7. Chiming in with all of these great comments to say that the only strategy that worked for me, in maintaining valuable friendships with dearly beloved people who absolutely do not have the same approach to time as me, was to re-cast my perspective of their habits. I had to drop the judgement, learn to compromise with them, and/or use mental work-arounds.

    With one friend who is almost always several hours late, I started to suggest we meet at 4 if I wanted her to show up by 6, and to not plan things that we had to be on time for. With another friend who loves to make big plans but frequently changes her mind or runs out of momentum as the time approaches, I have learned to think of the plans as hypothetical fun possibilities, but also to have a backup plan in case they don’t transpire. I also happen to know that these are both people with traumatic histories and a lot of mental health struggles that I’m sure are partly at the root of their relationship with time.

    Ultimately these approaches have not only helped maintain our friendships, they have also helped me learn to undo a bit of my own anxiety and stress around schedules. So now instead of sitting around feeling frustrated, I mentally thank my friends for their role in my personal growth.

  8. I had a girlfriend who was always late – to the point that if I wanted to be someplace at 8, I’d tell her we had to be there at 7. That way, we’d only be a little bit late. She had body dysmorphic disorder. It took her hours to make herself look acceptable to her. I would have stayed with her and worked it out, but she was pretty awful in other ways. Abusive.
    Another girlfriend flat out told me at the beginning – “I have to be precise about time all day at work. I don’t do that when I’m off.” She was never “late” because I knew she’d show up when she showed up and planned accordingly.

    • My girlfriend is like this. She was two + hours late to my birthday dinner date this year, ouch.

      As others have commented, the best thing I’ve been able to figure is if I’m expecting her over, pleading with her to just let me know when she leaves her house, that way since she lives 25 minutes away I know I can do activities in at least 25 minute increments around my house & not miss her.

      Also if I have food based plans I always eat something light before whatever plan I have with her so I’m not starving while waiting for her to be ready.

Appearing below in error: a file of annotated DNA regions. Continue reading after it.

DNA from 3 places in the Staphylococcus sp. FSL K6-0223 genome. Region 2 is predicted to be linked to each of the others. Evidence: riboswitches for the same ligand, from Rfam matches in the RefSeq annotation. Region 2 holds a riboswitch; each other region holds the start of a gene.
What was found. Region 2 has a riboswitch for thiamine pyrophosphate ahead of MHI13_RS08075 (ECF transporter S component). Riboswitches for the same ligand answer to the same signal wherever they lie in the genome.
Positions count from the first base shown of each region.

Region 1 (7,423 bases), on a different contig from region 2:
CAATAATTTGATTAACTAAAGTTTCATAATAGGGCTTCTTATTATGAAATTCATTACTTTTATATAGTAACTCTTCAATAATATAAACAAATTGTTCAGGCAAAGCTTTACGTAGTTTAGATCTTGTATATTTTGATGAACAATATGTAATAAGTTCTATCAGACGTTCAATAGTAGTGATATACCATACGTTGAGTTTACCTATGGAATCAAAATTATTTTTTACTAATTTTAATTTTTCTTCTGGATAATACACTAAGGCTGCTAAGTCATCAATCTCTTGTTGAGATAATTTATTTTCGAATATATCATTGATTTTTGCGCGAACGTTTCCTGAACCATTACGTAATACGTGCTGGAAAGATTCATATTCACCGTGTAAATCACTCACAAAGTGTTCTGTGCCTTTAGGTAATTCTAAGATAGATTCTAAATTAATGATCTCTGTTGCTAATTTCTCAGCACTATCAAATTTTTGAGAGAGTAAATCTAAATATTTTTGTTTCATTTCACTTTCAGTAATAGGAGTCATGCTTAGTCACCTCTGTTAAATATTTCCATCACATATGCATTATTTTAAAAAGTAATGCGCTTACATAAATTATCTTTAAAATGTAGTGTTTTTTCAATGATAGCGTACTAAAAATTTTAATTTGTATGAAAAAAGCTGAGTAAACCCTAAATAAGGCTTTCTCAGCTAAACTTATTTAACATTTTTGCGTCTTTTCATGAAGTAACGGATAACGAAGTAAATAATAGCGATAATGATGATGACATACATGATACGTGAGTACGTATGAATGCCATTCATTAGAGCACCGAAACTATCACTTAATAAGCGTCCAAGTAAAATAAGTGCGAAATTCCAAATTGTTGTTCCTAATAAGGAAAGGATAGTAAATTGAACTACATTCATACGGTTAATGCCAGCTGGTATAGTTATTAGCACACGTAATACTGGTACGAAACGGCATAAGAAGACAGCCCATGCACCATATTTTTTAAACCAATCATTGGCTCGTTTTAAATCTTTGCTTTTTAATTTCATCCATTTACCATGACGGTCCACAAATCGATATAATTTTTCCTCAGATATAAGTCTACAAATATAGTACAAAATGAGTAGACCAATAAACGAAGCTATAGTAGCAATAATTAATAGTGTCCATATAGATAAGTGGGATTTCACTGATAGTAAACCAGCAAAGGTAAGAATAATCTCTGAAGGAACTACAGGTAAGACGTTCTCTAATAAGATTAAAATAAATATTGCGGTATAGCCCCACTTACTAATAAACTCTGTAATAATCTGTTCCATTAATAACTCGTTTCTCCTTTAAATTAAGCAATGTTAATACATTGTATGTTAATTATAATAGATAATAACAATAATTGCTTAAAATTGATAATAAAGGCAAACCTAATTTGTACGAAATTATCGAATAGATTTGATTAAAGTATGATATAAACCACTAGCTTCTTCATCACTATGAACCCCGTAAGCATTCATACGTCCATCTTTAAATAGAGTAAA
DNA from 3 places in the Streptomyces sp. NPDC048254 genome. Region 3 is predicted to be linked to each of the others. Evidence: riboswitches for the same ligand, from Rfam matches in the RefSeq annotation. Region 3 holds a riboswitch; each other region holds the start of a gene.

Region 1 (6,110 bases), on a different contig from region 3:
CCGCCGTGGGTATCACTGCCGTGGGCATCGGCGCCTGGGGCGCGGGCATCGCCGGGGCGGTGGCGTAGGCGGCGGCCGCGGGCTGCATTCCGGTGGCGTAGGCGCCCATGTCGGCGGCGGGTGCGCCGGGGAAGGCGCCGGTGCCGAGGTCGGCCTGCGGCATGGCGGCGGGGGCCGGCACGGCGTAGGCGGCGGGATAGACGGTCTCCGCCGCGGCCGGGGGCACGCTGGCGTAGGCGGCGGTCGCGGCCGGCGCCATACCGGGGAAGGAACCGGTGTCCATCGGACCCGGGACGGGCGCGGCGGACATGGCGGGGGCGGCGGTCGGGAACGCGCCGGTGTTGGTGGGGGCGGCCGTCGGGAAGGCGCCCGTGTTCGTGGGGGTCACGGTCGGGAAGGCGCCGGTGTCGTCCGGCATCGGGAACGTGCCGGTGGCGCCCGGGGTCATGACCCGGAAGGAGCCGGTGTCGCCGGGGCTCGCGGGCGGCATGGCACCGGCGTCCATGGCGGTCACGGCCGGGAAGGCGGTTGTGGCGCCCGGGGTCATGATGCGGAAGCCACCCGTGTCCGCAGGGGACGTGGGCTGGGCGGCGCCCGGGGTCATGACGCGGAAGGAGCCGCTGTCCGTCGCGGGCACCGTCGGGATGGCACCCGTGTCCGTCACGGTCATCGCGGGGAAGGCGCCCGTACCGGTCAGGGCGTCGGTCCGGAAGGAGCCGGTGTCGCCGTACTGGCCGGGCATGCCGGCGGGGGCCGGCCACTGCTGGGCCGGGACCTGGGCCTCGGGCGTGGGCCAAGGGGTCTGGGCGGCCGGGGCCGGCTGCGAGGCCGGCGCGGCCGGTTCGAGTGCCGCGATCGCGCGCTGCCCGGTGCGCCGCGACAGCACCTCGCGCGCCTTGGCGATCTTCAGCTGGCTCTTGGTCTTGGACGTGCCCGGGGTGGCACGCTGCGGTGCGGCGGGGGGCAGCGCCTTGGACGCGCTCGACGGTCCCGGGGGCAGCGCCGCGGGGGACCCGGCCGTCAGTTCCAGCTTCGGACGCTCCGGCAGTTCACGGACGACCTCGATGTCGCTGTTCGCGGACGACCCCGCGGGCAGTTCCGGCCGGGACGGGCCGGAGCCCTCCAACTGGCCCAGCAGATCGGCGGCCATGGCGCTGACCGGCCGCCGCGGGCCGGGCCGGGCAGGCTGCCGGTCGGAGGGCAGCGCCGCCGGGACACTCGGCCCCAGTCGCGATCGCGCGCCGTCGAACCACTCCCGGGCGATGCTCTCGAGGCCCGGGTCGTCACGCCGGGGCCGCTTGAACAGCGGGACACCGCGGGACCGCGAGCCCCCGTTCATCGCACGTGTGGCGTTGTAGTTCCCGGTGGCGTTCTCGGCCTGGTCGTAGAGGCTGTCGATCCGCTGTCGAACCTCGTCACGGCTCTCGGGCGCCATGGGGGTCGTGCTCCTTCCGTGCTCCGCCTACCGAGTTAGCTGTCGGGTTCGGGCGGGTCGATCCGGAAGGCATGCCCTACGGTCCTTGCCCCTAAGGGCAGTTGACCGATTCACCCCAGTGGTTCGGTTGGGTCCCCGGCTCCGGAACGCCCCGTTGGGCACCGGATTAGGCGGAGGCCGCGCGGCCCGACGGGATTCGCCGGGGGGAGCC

9. My ADHD acquaintances and friends can be like this, too.
    The magic of having an ADHD friend/partner is the spontaneity, randomness, wonder and sheer aliveness that you feel around them.
    The downside would be the lack of reliability, constancy and clear communication.
    It can really hurt sometimes, to be subject to the emotional rollercoaster of highs and lows.
    I’ve had to learn to communicate myself clearly so as to achieve some degree of constancy and clarity in these friendships.
    Thanks for this article :)

  10. My dad was like this. I spent a lot of time as a kid sitting in the car with my mom and sister, waiting for my dad to do all kinds of chores that did not really need to be done before we left but he couldn’t leave until they were done. She regularly threatened to leave without him, but we never did. If we really needed to be somewhere at a certain time, she would tell him the time was an hour earlier than it really was and then we would be on time.

    As others have suggested, I would have an honest conversation with your friend, but he may not be able to fully control his lack of timeliness so it may be up to you to engineer ways for him to be on time or for you not to be disappointed if he is late.

  11. I support all the great comments above – not everyone is able to control their tardiness, and that’s perfectly valid. There are many creative strategies two people can use to negotiate their different relationships with time.

    There’s something I want to add, though. This advice-seeker seems to really want to keep the friendship, but in case people are reading the comments seeking a different kind of validation: It’s perfectly all right to want to end a friendship because the other person has a trait or quirk that irritates you. Even if you feel on some level that you should learn not to be bothered by it, maybe it bothers you anyway and you can’t help it, and it interferes with your enjoyment of the friendship, and that’s fine. We all have annoyance boundaries. As with dating, some friendships just aren’t meant to be.